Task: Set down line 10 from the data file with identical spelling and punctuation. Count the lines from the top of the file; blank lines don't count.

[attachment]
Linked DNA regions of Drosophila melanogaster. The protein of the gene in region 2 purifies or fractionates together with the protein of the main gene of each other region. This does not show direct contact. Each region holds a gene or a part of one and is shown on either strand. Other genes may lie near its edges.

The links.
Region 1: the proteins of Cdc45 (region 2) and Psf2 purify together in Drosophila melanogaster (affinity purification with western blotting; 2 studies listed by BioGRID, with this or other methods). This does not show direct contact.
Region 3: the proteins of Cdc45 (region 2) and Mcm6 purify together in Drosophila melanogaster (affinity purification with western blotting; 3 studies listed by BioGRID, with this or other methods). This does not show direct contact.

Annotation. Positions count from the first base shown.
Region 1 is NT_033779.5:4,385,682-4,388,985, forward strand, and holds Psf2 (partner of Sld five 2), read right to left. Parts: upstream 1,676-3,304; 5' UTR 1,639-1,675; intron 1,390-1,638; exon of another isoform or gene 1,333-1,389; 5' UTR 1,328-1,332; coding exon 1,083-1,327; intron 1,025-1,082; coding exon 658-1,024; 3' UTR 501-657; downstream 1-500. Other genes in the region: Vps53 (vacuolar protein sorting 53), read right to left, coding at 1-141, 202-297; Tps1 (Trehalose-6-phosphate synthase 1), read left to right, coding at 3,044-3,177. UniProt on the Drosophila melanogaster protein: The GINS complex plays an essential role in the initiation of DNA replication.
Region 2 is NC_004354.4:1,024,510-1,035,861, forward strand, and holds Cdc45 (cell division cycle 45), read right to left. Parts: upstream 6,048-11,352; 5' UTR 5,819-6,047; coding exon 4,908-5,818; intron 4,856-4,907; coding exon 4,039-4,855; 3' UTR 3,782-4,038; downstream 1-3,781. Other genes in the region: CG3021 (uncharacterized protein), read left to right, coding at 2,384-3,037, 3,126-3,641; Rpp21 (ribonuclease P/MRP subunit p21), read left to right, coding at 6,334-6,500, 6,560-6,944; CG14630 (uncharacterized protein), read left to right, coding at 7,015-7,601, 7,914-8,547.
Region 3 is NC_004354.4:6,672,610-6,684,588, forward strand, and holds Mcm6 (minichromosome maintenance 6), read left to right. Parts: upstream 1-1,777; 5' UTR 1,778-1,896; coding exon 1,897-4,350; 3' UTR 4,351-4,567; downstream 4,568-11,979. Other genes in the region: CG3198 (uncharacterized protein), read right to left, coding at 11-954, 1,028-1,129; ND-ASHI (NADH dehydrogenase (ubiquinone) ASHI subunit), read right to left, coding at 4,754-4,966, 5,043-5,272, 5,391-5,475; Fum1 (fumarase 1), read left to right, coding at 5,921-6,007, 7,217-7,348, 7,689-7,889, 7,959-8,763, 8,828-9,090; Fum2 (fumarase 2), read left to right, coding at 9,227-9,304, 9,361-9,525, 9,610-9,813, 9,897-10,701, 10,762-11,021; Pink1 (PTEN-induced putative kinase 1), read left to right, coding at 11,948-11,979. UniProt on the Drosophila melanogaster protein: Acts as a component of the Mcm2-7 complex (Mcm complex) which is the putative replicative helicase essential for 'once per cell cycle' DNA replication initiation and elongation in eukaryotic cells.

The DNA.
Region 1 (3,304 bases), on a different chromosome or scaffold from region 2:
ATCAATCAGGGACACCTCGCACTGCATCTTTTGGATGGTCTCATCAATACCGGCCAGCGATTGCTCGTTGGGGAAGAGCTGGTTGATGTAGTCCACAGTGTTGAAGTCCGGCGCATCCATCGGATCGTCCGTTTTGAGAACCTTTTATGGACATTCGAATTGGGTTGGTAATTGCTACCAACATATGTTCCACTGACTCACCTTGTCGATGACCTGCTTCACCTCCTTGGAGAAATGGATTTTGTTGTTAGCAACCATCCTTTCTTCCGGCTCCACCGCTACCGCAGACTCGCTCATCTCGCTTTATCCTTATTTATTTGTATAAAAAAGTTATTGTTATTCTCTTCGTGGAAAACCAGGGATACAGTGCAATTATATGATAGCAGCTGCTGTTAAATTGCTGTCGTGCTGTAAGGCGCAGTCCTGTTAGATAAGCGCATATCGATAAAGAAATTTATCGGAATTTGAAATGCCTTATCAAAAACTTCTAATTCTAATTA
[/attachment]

Region 1 (3,304 bases), on a different chromosome or scaffold from region 2: